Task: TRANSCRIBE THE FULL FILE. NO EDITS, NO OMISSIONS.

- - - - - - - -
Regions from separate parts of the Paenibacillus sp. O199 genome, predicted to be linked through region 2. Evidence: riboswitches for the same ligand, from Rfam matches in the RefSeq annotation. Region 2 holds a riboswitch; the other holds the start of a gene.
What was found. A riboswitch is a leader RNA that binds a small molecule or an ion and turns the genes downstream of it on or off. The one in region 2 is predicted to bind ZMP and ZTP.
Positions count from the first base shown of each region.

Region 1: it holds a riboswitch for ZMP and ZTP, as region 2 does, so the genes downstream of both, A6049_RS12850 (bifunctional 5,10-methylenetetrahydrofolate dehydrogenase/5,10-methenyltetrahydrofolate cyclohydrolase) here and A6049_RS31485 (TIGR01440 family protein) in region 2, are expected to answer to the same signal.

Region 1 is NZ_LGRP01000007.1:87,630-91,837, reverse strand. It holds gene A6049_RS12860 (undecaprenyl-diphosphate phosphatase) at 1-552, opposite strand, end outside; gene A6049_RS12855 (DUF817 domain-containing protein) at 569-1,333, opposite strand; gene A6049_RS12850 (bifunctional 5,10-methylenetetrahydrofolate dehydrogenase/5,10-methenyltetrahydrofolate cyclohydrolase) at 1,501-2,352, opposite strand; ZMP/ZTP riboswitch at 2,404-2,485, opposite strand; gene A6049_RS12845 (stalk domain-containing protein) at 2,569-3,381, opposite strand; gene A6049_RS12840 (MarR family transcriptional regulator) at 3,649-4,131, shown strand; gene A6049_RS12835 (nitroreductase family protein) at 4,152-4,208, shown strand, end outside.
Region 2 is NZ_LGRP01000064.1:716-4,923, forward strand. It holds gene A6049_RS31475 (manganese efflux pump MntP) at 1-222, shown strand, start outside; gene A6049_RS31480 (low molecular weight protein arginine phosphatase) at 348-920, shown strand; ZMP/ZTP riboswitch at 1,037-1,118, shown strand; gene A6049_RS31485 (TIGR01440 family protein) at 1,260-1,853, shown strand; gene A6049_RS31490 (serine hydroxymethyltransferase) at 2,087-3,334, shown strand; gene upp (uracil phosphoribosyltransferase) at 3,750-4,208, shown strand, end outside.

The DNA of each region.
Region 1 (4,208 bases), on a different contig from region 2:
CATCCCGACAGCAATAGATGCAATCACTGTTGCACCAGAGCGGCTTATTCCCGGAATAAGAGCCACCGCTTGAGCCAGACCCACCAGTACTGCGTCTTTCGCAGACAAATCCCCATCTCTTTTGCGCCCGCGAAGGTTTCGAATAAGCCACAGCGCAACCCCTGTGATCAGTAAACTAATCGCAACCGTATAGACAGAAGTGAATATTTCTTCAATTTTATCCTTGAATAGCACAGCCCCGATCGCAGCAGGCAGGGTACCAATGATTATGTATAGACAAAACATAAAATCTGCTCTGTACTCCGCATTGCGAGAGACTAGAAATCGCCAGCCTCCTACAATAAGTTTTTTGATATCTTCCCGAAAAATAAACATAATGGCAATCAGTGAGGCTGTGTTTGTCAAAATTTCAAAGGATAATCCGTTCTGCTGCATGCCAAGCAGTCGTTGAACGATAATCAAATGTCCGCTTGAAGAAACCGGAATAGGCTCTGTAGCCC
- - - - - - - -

Regions from separate parts of the Paenibacillus sp. O199 genome, predicted to be linked through region 2. Evidence: riboswitches for the same ligand, from Rfam matches in the RefSeq annotation. Region 2 holds a riboswitch; the other holds the start of a gene.
What was found. A riboswitch is a leader RNA that binds a small molecule or an ion and turns the genes downstream of it on or off. The one in region 2 is predicted to bind ZMP and ZTP.
Positions count from the first base shown of each region.

Region 1: it holds a riboswitch for ZMP and ZTP, as region 2 does, so the genes downstream of both, A6049_RS12850 (bifunctional 5,10-methylenetetrahydrofolate dehydrogenase/5,10-methenyltetrahydrofolate cyclohydrolase) here and A6049_RS31485 (TIGR01440 family protein) in region 2, are expected to answer to the same signal.

Region 1 is NZ_LGRP01000007.1:87,630-91,837, reverse strand. It holds gene A6049_RS12860 (undecaprenyl-diphosphate phosphatase) at 1-552, opposite strand, end outside; gene A6049_RS12855 (DUF817 domain-containing protein) at 569-1,333, opposite strand; gene A6049_RS12850 (bifunctional 5,10-methylenetetrahydrofolate dehydrogenase/5,10-methenyltetrahydrofolate cyclohydrolase) at 1,501-2,352, opposite strand; ZMP/ZTP riboswitch at 2,404-2,485, opposite strand; gene A6049_RS12845 (stalk domain-containing protein) at 2,569-3,381, opposite strand; gene A6049_RS12840 (MarR family transcriptional regulator) at 3,649-4,131, shown strand; gene A6049_RS12835 (nitroreductase family protein) at 4,152-4,208, shown strand, end outside.
Region 2 is NZ_LGRP01000064.1:716-4,923, forward strand. It holds gene A6049_RS31475 (manganese efflux pump MntP) at 1-222, shown strand, start outside; gene A6049_RS31480 (low molecular weight protein arginine phosphatase) at 348-920, shown strand; ZMP/ZTP riboswitch at 1,037-1,118, shown strand; gene A6049_RS31485 (TIGR01440 family protein) at 1,260-1,853, shown strand; gene A6049_RS31490 (serine hydroxymethyltransferase) at 2,087-3,334, shown strand; gene upp (uracil phosphoribosyltransferase) at 3,750-4,208, shown strand, end outside.

The DNA of each region.
Region 1 (4,208 bases), on a different contig from region 2:
CATCCCGACAGCAATAGATGCAATCACTGTTGCACCAGAGCGGCTTATTCCCGGAATAAGAGCCACCGCTTGAGCCAGACCCACCAGTACTGCGTCTTTCGCAGACAAATCCCCATCTCTTTTGCGCCCGCGAAGGTTTCGAATAAGCCACAGCGCAACCCCTGTGATCAGTAAACTAATCGCAACCGTATAGACAGAAGTGAATATTTCTTCAATTTTATCCTTGAATAGCACAGCCCCGATCGCAGCAGGCAGGGTACCAATGATTATGTATAGACAAAACATAAAATCTGCTCTGTACTCCGCATTGCGAGAGACTAGAAATCGCCAGCCTCCTACAATAAGTTTTTTGATATCTTCCCGAAAAATAAACATAATGGCAATCAGTGAGGCTGTGTTTGTCAAAATTTCAAAGGATAATCCGTTCTGCTGCATGCCAAGCAGTCGTTGAACGATAATCAAATGTCCGCTTGAAGAAACCGGAATAGGCTCTGTAGCCC